Behringer Vocoder VC340 Coming In March For $599

Ahead of the 2019 NAMM Show, Behringer has officially introduced the Vocoder VC340, an updated clone of the classic Roland VP330 Vocoder Plus.

We talked with product rep Matt Baxley, who gave us a quick overview and demo of the Behringer VC340:


  • Analog Vocoder, Human Voice and Strings sounds
  • Microphone input to modulate any audio signal
  • Multiple-stage Chorus based on BBD (Bucket Brigade Delay) technology
  • 37 semi-weighted full-size keys featuring velocity sensitivity
  • 32 sliders and switches to give you direct and real-time access to all important parameters
  • Pedal input for connection to modular systems
  • Comprehensive USB/Midi implementation for connection to keyboard/sequencers
  • 3-Year Warranty Program

Pricing and Availability

Behringer expects to ship the Vocoder VC340 in March, priced at US $599.

21 thoughts on “Behringer Vocoder VC340 Coming In March For $599

  1. Have you noticed when anyone try’s out a vocoder, they can’t work out what to say beyond ‘this is a vocoder’?

    Looks good though – and great to get essentially an updated VP330 at a very low price. Thanks Behringer.

  2. I could have bought the original last fall for $5000.

    I think I’ll save a buttload of cash and get this instead.

    They’re doing what other companies SHOULD have been doing.

    1. Other as “Roland” in this matter.. but they rather wanted to make modern digital mini-clones… 🙁

      I was personally against the Boutique series since they came out and still is. You cannot really perform on something that is smaller than your little finger. What Roland did is called production pollution waste…

  3. yesssss! I preordered this from Sweetwater when it was first teased and they thought it would be about a grand. There’s nothing better than finding out its going to be a lot cheaper! Can’t wait.

    1. True, but not for a vocoder. 3 octaves is plenty for vocal arrangements. To be honest, a lot of ‘background’ spectrum is shaved off of instruments to get them to sit in the mix anyway, so no great loss. This will sit nicely on top of the little patty and sub37 🙂 both 3 octave keyboards.

      1. I wonder how many people are interested in the vocoder vs. the string synth functions. I’m looking at this as a modern analog string synth, which is something I’ve been wanting for a long time. I don’t even know how many synths I currently have with vocoders (microkorg, etc) built in but its quite a few and I never use the feature. This box may change that, we’ll see.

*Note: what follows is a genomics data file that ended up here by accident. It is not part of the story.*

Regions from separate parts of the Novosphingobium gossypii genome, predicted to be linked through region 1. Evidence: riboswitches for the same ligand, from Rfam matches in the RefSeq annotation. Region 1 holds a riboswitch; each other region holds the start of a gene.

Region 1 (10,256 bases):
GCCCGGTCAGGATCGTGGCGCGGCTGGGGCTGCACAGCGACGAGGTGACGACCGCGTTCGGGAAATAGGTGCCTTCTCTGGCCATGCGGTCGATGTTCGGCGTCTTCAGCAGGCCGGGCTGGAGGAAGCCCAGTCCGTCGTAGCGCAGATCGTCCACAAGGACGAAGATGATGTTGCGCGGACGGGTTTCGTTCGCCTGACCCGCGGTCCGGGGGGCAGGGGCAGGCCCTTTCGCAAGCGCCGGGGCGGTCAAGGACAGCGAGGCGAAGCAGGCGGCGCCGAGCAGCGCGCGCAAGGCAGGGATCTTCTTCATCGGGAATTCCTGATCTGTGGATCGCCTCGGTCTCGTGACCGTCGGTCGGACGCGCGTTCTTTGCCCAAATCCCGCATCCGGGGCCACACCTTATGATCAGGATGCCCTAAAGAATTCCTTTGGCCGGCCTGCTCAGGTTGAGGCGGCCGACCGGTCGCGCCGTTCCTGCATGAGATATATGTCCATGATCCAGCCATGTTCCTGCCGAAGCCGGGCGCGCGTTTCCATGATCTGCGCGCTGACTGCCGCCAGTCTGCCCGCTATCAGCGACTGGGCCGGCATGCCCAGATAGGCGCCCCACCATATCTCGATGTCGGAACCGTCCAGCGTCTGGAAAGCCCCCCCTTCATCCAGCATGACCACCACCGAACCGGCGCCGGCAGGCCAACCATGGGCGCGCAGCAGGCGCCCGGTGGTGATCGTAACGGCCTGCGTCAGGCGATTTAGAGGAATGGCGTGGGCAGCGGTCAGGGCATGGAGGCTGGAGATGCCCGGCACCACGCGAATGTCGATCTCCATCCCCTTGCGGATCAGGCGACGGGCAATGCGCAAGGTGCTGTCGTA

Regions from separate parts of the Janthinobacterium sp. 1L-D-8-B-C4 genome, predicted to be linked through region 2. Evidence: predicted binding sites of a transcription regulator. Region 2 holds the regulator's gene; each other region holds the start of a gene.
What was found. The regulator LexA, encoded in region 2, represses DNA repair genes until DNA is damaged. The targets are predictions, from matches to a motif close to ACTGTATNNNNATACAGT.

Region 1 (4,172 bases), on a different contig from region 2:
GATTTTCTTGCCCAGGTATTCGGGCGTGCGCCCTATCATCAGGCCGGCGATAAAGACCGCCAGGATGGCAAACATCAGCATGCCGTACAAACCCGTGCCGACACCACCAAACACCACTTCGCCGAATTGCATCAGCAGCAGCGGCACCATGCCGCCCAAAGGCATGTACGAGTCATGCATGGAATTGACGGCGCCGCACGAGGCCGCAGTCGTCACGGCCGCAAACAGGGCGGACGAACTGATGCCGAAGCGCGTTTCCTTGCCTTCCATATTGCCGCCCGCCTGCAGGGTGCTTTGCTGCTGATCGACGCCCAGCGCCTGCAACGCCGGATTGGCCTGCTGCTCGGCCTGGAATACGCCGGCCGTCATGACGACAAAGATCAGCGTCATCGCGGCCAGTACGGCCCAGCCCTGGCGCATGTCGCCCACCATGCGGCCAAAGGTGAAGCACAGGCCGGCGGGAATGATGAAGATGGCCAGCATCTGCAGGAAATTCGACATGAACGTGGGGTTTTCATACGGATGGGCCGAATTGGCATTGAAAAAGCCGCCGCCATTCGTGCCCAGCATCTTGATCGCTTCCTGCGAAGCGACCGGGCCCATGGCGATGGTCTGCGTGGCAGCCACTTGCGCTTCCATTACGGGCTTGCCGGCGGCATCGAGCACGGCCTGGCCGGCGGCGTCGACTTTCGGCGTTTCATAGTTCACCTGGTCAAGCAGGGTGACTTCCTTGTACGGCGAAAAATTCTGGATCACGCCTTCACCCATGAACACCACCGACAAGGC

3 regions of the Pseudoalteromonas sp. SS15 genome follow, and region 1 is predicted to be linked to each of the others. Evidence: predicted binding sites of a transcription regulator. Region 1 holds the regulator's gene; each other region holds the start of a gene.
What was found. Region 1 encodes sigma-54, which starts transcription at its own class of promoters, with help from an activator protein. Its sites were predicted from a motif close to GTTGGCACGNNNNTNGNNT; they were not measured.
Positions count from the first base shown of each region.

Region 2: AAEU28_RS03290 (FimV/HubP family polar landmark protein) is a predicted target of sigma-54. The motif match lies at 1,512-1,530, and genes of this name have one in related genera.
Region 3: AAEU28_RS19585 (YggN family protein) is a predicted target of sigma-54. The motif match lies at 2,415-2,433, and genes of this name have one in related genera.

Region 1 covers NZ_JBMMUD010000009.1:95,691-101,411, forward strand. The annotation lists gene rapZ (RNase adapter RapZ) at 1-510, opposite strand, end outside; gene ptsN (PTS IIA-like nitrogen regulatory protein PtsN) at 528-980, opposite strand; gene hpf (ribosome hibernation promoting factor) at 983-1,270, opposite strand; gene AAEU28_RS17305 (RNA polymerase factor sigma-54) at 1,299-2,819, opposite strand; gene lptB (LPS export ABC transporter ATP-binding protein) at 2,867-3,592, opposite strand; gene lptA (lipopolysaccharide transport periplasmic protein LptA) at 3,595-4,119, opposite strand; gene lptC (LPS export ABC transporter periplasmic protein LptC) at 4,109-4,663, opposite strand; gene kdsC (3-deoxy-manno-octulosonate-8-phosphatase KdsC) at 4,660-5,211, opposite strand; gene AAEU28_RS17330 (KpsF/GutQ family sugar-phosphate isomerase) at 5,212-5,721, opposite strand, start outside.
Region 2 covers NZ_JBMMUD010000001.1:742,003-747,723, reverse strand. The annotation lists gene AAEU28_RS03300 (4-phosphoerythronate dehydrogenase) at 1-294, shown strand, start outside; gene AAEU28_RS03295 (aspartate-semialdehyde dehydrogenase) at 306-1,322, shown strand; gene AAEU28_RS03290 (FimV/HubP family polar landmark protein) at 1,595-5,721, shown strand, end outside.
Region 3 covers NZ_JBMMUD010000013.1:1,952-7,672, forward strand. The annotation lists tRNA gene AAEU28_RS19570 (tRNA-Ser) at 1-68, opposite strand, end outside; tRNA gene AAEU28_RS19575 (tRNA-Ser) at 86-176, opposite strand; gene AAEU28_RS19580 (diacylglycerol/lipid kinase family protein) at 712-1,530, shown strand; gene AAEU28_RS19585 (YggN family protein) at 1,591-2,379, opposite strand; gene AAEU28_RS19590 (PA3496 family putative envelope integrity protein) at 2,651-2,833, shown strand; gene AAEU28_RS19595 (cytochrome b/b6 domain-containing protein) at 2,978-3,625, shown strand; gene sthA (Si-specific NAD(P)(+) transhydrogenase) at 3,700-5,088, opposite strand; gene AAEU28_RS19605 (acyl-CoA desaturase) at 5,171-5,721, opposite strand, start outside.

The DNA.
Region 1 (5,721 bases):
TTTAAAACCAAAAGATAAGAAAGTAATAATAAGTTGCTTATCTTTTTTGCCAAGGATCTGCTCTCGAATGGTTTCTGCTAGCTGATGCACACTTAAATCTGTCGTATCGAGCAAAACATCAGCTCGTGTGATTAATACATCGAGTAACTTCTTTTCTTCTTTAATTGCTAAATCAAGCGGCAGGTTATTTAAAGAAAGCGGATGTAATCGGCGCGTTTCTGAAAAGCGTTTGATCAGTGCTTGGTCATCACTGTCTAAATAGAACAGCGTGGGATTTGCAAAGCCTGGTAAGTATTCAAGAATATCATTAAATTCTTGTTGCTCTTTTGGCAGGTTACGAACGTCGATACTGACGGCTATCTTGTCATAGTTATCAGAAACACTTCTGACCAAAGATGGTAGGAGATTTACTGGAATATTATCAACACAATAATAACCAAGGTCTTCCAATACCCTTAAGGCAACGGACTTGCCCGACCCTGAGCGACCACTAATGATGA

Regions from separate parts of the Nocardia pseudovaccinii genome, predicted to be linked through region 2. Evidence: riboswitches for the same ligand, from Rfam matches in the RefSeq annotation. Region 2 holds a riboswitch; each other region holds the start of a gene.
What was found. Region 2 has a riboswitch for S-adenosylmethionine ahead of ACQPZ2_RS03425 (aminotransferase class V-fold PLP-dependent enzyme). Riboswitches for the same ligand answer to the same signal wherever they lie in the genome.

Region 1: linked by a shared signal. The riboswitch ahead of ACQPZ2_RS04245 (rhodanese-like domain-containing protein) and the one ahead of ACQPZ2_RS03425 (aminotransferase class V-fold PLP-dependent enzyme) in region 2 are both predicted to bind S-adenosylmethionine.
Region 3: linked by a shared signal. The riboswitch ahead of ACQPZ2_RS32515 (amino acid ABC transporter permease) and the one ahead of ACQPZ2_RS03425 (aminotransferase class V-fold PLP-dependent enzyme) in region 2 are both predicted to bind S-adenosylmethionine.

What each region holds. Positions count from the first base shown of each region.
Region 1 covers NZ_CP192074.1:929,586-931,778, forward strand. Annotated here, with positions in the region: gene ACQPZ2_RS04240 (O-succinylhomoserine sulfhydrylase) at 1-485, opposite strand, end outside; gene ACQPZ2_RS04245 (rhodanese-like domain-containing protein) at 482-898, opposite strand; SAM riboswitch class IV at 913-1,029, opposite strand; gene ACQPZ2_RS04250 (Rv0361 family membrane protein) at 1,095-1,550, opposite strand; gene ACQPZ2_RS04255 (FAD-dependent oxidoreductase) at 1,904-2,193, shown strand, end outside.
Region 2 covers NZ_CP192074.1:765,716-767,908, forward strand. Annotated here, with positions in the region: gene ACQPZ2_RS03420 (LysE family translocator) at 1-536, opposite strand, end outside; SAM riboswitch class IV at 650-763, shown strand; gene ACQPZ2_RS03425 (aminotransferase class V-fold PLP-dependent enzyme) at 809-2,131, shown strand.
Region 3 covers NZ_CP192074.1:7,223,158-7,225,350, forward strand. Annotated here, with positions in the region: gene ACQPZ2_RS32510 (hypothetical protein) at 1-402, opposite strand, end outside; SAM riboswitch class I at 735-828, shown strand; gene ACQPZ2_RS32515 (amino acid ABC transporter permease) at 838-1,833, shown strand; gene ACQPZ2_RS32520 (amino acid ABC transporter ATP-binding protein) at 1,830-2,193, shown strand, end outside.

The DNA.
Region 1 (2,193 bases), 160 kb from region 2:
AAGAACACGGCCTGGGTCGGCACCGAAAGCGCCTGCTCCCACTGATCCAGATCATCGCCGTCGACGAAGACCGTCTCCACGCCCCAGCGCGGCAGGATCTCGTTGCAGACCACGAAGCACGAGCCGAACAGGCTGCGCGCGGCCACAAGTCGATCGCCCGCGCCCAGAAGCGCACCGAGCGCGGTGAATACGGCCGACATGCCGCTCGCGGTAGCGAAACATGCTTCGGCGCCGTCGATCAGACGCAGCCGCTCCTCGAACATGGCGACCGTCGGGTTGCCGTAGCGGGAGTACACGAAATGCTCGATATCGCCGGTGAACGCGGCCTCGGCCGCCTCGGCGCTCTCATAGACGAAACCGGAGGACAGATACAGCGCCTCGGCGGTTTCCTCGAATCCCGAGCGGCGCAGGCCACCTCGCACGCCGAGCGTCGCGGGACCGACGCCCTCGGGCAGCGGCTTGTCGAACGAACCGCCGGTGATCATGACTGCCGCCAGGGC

1. Steven, I’m starting to look at it your way vis-à-vis string synth first, vocoder second. Like you, I lose count trying to enumerate the total set size of vocoders I own.

          My view of this vocoder is vintage sound, not necessarily best intelligibility. And vintage choir! Neverthless, I’m comfortable with 3 octaves. No deal breakers here!

  4. Tip: after trying out a bunch of different mics to use with vocoder software plug ins- I settled on the Audix i5- it’s VERY good for capturing vocal transients and maintaining intelligibility. I like it better than some studio condensers I tried.

    1. Thanks for the info. I’ve used numerous hardware and software vocoders. Most of the time I end up using some compression on the mic. In the case of the SVC-350 (rack version of the original Roland) however, for whatever reason, I found it to be very forgiving with the input mic – it just always produces intelligible results.

      Time will tell if the Behringer works as well!

  5. The vocoder doesn’t sound as good as my SVC-350 that is sitting right here in front of me. Not even close if you want my honest opinion.

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